Something hit me in the chest, hard. Knocking me a step back. Why was this guy purposefully bumping into me? It wasn’t a normal under-14 game. This was a special event. The crowd was full of not just parents but senior players from the club. The one umpiring was a thickset middle-order batsman from the 1sts named Darren; most called him Dazza.
Mid-pitch I looked around to see if anyone had seen the bowler charge through, but no one had. So I went on batting until I ended up at Dazza’s end. He whispered: “If he does that again, hit him with the bat.” It would never have crossed my mind to do that. I grew up in a tough league where everyone played hard, aggressive cricket. But I was 13 and having fun. Cricket was the thing I loved the most, and as much as I wanted to win, it was still just a game.
Rex Clementine,in Sunday Island, 31 March 2019, where the title runs “Marvan on ‘Mankading’ Buttler in 2014”
There are certain places visiting teams would hate play overseas. As for Sri Lankans, they avoid Wanderes in Johannesburg like the plague as it always seams around there. So is Edgbaston in Birmingham where the seam bowlers come into the equation all the time. Sri Lanka have played at Edgbaston on five times but won only once. That win came in 2014 in a bitterly contested ODI. These days teams tend to make most of the scheduling and invariably the hosts would want to play the final game of a series at a venue that favours them, just in case if that happens to be a decider. So was the case in 2014. The five match ODI series was squared 2-2. Sri Lanka won a low scoring thriller with Lahiru Thirimanne and Mahela Jayawardene posting half-centuries to wrap up the series 3-2. Rather than celebrating a famous series win, the cricketing world was busy discussing the ‘Mankading’ of Josh Buttler. Some ex-England players found fault with the Sri Lankans.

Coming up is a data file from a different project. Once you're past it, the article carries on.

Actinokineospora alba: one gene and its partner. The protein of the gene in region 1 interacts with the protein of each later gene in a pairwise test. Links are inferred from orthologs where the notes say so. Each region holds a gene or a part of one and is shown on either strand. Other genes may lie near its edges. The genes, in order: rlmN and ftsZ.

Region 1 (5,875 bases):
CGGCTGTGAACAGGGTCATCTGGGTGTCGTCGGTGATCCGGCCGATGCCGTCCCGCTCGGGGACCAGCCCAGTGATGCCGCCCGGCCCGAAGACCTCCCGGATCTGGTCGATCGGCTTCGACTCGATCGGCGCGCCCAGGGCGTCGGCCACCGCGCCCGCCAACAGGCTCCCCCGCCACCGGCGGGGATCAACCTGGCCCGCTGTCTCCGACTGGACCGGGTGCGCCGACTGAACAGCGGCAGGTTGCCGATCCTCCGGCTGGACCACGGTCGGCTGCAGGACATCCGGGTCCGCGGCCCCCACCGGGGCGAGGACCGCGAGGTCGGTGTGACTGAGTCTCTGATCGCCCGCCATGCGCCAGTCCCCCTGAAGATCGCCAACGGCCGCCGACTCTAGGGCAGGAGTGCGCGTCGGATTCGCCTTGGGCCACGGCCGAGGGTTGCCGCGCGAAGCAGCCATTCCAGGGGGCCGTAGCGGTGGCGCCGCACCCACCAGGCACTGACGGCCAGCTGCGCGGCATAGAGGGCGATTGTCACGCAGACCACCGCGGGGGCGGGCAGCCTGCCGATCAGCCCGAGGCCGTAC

Sachithra Senanayake gestures to the umpire after ‘mankading’ Jos Buttler.
Mevan Pieris, in Daily FT,5 March 2019, where the title runs thus: “Moments that make memories of the Battle of the Blues”